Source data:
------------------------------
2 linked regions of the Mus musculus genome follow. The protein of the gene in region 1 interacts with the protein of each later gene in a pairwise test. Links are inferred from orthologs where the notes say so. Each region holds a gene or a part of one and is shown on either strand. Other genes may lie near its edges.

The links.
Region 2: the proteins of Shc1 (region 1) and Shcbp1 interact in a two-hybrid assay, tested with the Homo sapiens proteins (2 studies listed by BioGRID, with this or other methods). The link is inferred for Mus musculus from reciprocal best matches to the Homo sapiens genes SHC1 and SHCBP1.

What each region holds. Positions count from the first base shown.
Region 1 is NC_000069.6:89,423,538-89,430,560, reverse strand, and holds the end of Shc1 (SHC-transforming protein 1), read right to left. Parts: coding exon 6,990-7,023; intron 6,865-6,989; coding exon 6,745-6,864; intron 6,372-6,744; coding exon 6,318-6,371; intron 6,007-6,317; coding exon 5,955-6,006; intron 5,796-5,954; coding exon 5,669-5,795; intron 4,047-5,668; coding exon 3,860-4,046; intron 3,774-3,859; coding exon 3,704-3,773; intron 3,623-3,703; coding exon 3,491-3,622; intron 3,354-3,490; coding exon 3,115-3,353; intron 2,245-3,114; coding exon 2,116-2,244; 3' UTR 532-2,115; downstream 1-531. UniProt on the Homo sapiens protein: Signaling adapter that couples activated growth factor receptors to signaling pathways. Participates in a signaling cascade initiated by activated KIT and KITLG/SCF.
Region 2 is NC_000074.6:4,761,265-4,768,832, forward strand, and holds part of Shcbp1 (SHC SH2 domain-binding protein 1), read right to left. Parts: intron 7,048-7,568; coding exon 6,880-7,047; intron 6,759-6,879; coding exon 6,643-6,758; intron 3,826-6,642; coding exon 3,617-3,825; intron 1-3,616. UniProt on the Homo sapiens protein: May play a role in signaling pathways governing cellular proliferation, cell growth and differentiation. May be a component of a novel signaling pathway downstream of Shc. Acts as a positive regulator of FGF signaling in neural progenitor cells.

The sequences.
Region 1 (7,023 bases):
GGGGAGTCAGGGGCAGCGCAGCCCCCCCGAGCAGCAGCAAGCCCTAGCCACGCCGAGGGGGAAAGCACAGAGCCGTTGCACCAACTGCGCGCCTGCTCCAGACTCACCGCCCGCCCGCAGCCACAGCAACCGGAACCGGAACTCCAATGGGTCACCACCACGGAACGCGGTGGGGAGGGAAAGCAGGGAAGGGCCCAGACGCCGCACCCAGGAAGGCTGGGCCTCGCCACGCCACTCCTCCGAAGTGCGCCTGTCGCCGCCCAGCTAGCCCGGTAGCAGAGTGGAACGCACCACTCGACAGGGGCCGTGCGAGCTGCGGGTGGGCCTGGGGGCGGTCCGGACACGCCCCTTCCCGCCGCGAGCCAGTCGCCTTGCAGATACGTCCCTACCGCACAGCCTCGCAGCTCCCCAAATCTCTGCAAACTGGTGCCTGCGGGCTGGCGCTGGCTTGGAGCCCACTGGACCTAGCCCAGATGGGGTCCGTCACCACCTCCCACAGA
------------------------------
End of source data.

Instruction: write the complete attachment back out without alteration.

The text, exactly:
2 linked regions of the Mus musculus genome follow. The protein of the gene in region 1 interacts with the protein of each later gene in a pairwise test. Links are inferred from orthologs where the notes say so. Each region holds a gene or a part of one and is shown on either strand. Other genes may lie near its edges.

The links.
Region 2: the proteins of Shc1 (region 1) and Shcbp1 interact in a two-hybrid assay, tested with the Homo sapiens proteins (2 studies listed by BioGRID, with this or other methods). The link is inferred for Mus musculus from reciprocal best matches to the Homo sapiens genes SHC1 and SHCBP1.

What each region holds. Positions count from the first base shown.
Region 1 is NC_000069.6:89,423,538-89,430,560, reverse strand, and holds the end of Shc1 (SHC-transforming protein 1), read right to left. Parts: coding exon 6,990-7,023; intron 6,865-6,989; coding exon 6,745-6,864; intron 6,372-6,744; coding exon 6,318-6,371; intron 6,007-6,317; coding exon 5,955-6,006; intron 5,796-5,954; coding exon 5,669-5,795; intron 4,047-5,668; coding exon 3,860-4,046; intron 3,774-3,859; coding exon 3,704-3,773; intron 3,623-3,703; coding exon 3,491-3,622; intron 3,354-3,490; coding exon 3,115-3,353; intron 2,245-3,114; coding exon 2,116-2,244; 3' UTR 532-2,115; downstream 1-531. UniProt on the Homo sapiens protein: Signaling adapter that couples activated growth factor receptors to signaling pathways. Participates in a signaling cascade initiated by activated KIT and KITLG/SCF.
Region 2 is NC_000074.6:4,761,265-4,768,832, forward strand, and holds part of Shcbp1 (SHC SH2 domain-binding protein 1), read right to left. Parts: intron 7,048-7,568; coding exon 6,880-7,047; intron 6,759-6,879; coding exon 6,643-6,758; intron 3,826-6,642; coding exon 3,617-3,825; intron 1-3,616. UniProt on the Homo sapiens protein: May play a role in signaling pathways governing cellular proliferation, cell growth and differentiation. May be a component of a novel signaling pathway downstream of Shc. Acts as a positive regulator of FGF signaling in neural progenitor cells.

The sequences.
Region 1 (7,023 bases):
GGGGAGTCAGGGGCAGCGCAGCCCCCCCGAGCAGCAGCAAGCCCTAGCCACGCCGAGGGGGAAAGCACAGAGCCGTTGCACCAACTGCGCGCCTGCTCCAGACTCACCGCCCGCCCGCAGCCACAGCAACCGGAACCGGAACTCCAATGGGTCACCACCACGGAACGCGGTGGGGAGGGAAAGCAGGGAAGGGCCCAGACGCCGCACCCAGGAAGGCTGGGCCTCGCCACGCCACTCCTCCGAAGTGCGCCTGTCGCCGCCCAGCTAGCCCGGTAGCAGAGTGGAACGCACCACTCGACAGGGGCCGTGCGAGCTGCGGGTGGGCCTGGGGGCGGTCCGGACACGCCCCTTCCCGCCGCGAGCCAGTCGCCTTGCAGATACGTCCCTACCGCACAGCCTCGCAGCTCCCCAAATCTCTGCAAACTGGTGCCTGCGGGCTGGCGCTGGCTTGGAGCCCACTGGACCTAGCCCAGATGGGGTCCGTCACCACCTCCCACAGA